This is where you can find terms you may be unfamiliar with

De Novo

From Latin, meaning “from the new.” When a court hears a case de novo, it is deciding the issues without reference to any legal conclusion or assumption made by the previous court to hear the case. A trial court may also hear a case de novo following the appeal of an arbitration decision.

Forensic Interview & Physical Exam 

Forensic interviewing is a means of gathering information from a victim or witness for use in a legal setting, such as a court hearing. It is a key component of many Child Protective Services investigations.

Brady Rule/Brady Violation

The Brady Rule, named after Brady v. Maryland, 373 U.S. 83 (1963), requires prosecutors to disclose materially exculpatory evidence in the government’s possession to the defense. A “Brady material” or evidence the prosecutor is required to disclose under this rule includes any evidence favorable to the accused—evidence that goes towards negating a defendant’s guilt, that would reduce a defendant’s potential sentence, or evidence going to the credibility of a witness.

If the prosecution does not disclose material exculpatory evidence under this rule, and prejudice has ensued, the evidence will be considered suppressed. The evidence will be considered suppressed regardless of whether the prosecutor knew the evidence was in his or her possession, or whether or not the prosecutor intentionally or inadvertently withheld the evidence from the defense.

Further, in cases subsequent to Brady, the Supreme Court has eliminated the requirement for a defendant to have requested a favorable information, stating that the Prosecution has a constitutional duty to disclose, that is triggered by the potential impact of favorable but undisclosed evidence See Kyles v. Whitley, 514 U.S. 419, 434 (1955); United States. v. Bagley, 473 U.S. 667 (1985). 

The defendant bears the burden to prove that the undisclosed evidence was both material and favorable.  In other words, the defendant must prove that there is a “reasonable probability” that the outcome of the trial would have been different, had the evidence been disclosed by the prosecutor. See Kyles, 514 U.S. at 433 (1955).  Bagles and Kyles Court further defined the “materiality” standard, outlining the four aspects of materiality.  First, the “reasonable probability” of a different result is not a question of whether the defendant would more likely than not have received a different verdict with the evidence, but whether the government’s evidentiary suppression undermines the confidence in the outcome of the trial.  The second aspect is that it is not a sufficiency of evidence test, and the defendant only has to show that the favorable evidence could reasonably be taken to put the whole case in such a different light as to undermine the confidence in the verdict.  Third aspect is that there is no need for a harmless error review, because a Brady violation, by definition, could not be treated as a harmless error.  Fourth and final aspect of materiality the Kyles Court stressed was that the suppressed evidence must be considered collective, not item by item, looking at the cumulative effect to determine whether a reasonable probability is reached.  See Kyles, 514 U.S. at 433-438.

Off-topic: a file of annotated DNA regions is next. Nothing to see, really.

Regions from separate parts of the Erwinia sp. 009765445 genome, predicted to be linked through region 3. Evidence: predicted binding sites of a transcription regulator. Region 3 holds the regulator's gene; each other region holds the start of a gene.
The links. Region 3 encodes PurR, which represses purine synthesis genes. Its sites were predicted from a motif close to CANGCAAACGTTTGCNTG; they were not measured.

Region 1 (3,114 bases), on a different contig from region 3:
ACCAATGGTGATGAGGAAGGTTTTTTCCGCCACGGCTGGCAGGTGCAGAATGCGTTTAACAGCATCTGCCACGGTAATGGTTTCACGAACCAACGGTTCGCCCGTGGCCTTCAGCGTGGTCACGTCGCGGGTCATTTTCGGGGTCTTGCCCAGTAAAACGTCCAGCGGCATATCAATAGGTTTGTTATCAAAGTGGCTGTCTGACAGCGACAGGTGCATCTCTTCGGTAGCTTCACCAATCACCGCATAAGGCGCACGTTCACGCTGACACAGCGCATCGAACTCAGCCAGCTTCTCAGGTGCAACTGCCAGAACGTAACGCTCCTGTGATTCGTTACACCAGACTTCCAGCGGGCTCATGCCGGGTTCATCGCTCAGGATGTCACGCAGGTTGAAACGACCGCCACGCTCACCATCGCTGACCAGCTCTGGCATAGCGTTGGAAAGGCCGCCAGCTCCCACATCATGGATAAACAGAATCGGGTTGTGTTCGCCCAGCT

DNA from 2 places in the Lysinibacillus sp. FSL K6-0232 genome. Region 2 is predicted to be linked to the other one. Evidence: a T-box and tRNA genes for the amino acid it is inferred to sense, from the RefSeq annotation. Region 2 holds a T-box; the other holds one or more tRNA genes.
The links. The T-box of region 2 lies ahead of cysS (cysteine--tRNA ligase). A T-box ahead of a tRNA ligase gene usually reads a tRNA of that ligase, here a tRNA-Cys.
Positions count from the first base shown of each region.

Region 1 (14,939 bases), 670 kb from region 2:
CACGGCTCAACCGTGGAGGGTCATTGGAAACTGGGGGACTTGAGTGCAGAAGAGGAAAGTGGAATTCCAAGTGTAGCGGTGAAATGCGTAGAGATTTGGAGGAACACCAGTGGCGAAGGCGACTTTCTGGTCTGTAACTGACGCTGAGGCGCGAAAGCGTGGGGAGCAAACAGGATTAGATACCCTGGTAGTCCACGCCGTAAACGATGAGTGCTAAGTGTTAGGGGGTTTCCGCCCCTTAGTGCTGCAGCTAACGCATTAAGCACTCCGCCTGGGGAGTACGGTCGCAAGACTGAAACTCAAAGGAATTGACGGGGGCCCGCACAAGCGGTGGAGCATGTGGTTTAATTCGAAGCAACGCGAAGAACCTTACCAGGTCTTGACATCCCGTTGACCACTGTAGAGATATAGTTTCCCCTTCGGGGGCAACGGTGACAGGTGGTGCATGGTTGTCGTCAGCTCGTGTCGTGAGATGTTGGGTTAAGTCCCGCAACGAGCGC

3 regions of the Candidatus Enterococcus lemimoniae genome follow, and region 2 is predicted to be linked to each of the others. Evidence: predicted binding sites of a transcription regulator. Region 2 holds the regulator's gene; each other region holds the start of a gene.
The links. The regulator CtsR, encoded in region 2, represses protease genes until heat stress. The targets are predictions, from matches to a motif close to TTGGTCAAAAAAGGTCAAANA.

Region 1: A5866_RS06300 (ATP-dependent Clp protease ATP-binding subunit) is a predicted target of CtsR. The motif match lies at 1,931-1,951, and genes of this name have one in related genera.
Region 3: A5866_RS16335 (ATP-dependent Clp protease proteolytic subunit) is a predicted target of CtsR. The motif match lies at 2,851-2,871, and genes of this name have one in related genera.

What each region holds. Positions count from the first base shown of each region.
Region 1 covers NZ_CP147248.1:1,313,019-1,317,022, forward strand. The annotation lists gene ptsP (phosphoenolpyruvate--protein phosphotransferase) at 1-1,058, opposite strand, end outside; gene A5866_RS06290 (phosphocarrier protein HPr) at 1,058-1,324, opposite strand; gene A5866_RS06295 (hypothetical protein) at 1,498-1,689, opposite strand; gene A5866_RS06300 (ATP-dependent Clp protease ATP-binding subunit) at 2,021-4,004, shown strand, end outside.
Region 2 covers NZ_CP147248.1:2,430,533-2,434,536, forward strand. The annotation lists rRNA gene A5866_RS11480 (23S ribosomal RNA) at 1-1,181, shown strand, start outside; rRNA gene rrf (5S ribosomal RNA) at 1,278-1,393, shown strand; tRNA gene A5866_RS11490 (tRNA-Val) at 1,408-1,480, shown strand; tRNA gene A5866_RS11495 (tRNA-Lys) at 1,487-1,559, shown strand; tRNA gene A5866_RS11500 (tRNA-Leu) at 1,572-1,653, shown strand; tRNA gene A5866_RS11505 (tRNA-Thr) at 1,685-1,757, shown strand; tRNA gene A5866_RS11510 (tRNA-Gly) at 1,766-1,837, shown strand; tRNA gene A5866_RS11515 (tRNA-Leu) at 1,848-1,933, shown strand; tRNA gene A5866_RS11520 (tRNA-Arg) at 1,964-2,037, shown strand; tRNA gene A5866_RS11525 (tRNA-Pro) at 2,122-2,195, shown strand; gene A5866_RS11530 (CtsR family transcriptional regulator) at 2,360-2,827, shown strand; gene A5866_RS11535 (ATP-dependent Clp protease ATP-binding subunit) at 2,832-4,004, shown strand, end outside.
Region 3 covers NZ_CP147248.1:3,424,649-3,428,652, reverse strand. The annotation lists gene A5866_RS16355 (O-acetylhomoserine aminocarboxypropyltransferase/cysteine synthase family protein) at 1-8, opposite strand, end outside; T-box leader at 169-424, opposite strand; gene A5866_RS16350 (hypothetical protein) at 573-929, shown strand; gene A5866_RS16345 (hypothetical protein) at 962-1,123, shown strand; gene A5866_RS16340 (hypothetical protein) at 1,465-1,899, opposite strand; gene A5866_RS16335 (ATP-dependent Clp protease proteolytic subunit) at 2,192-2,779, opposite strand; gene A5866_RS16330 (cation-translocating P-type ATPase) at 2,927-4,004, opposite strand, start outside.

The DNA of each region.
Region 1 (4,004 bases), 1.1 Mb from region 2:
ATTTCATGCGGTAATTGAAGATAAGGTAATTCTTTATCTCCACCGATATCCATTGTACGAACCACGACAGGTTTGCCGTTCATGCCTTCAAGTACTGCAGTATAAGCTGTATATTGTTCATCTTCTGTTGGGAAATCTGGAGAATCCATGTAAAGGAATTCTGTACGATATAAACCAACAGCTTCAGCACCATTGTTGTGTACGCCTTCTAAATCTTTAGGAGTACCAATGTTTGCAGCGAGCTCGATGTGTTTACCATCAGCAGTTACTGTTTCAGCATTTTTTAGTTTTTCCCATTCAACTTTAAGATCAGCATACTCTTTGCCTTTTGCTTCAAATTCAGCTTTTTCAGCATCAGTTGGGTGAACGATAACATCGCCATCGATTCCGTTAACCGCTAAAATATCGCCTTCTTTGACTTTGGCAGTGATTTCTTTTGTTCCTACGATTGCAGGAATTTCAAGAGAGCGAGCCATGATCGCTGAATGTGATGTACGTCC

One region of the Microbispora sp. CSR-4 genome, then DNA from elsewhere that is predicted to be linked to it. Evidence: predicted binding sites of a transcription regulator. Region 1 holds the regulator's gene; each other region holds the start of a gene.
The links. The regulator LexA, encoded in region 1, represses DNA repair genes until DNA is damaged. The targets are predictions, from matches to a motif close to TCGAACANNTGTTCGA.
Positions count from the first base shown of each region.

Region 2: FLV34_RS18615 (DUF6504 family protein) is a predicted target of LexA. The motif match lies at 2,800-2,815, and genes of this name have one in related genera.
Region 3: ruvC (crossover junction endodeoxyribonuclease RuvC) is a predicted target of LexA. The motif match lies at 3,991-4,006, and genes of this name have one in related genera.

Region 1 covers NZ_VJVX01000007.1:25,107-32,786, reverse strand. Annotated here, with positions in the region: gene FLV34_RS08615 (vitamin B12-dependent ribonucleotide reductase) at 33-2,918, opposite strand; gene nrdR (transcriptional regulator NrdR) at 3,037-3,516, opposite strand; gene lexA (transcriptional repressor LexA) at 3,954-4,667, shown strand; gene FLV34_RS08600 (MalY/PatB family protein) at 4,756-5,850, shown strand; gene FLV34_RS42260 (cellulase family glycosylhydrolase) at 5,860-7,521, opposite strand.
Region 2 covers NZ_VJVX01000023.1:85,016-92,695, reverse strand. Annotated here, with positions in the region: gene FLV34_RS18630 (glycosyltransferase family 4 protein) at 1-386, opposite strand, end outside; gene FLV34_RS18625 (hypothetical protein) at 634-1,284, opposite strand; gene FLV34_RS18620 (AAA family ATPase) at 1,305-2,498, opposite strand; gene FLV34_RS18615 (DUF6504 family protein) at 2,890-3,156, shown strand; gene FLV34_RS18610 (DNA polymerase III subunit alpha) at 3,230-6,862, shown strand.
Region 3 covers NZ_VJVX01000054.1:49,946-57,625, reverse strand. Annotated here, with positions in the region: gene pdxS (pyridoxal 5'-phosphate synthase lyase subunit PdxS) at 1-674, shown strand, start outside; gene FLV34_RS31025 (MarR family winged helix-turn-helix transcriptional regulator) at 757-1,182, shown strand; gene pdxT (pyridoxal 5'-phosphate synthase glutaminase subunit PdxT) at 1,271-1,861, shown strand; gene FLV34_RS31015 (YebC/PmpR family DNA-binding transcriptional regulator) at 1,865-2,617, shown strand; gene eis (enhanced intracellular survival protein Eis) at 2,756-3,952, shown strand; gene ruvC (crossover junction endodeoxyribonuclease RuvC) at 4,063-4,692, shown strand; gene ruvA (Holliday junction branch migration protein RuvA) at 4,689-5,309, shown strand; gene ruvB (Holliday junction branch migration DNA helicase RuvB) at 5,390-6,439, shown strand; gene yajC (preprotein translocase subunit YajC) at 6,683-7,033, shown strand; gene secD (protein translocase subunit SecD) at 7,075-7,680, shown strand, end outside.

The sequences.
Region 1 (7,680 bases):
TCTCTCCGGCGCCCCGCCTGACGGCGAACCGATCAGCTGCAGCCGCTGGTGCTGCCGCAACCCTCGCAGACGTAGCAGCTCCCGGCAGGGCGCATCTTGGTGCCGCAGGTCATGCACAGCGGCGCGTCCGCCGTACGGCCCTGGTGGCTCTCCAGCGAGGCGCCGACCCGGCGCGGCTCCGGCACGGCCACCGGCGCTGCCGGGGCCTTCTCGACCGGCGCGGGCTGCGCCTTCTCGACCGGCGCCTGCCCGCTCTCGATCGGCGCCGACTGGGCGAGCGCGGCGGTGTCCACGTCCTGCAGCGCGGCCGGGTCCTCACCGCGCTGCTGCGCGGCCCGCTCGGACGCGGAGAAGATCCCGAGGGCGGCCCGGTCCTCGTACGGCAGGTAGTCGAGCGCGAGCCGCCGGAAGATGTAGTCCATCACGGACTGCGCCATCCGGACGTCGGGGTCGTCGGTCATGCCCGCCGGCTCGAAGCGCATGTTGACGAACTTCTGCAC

The U.S. Supreme Court

This Court has held that the Brady duty to disclose extends to impeachment evidence as well as exculpatory evidence, and Brady suppression occurs when the government fails to turn over even evidence that is ‘known only to a police investigator and not to the prosecutor.’ ‘Such evidence is material if “there is a reasonable possibility that had the evidence been disclosed to the defense, the result of the proceeding would have been different”,’ although a ‘showing of materiality does not require demonstration by a preponderance of the evidence that disclosure of the suppressed evidence would have resulted ultimately in the defendant’s acquittal.’ The reversal of a conviction is required upon a ‘showing that the favorable evidence could reasonably be taken to put the whole case in such a different light as to undermine confidence in the verdict.’


The process of giving sworn evidence. For example, “The deposition of four expert witnesses.”


Suggestibility is the quality of being inclined to accept and act on the suggestions of others. One may fill in gaps in certain memories with false information given by another when recalling a scenario or moment. Suggestibility uses cues to distort recollection: when the subject has been persistently told something about a past event, his or her memory of the event conforms to the repeated message.[1]

A person experiencing intense emotions tends to be more receptive to ideas and therefore more suggestible. Generally, suggestibility decreases as age increases. However, psychologists have found that individual levels of self-esteem and assertiveness can make some people more suggestible than others; this finding led to the concept of a spectrum of suggestibility.[2]


Reporter’s Transcript from the county superior court proceedings.


Clerk’s Transcript from the state court proceedings.


Sexual Assault Response Team

For survivors of sexual assault, obtaining a survivor-sensitive medical examination through a Sexual Assault Response Team, or “SART,” program can help to reduce additional trauma during the medical and/or criminal justice process. Performed by highly-trained individuals, the comfort and privacy of the victim are prioritized.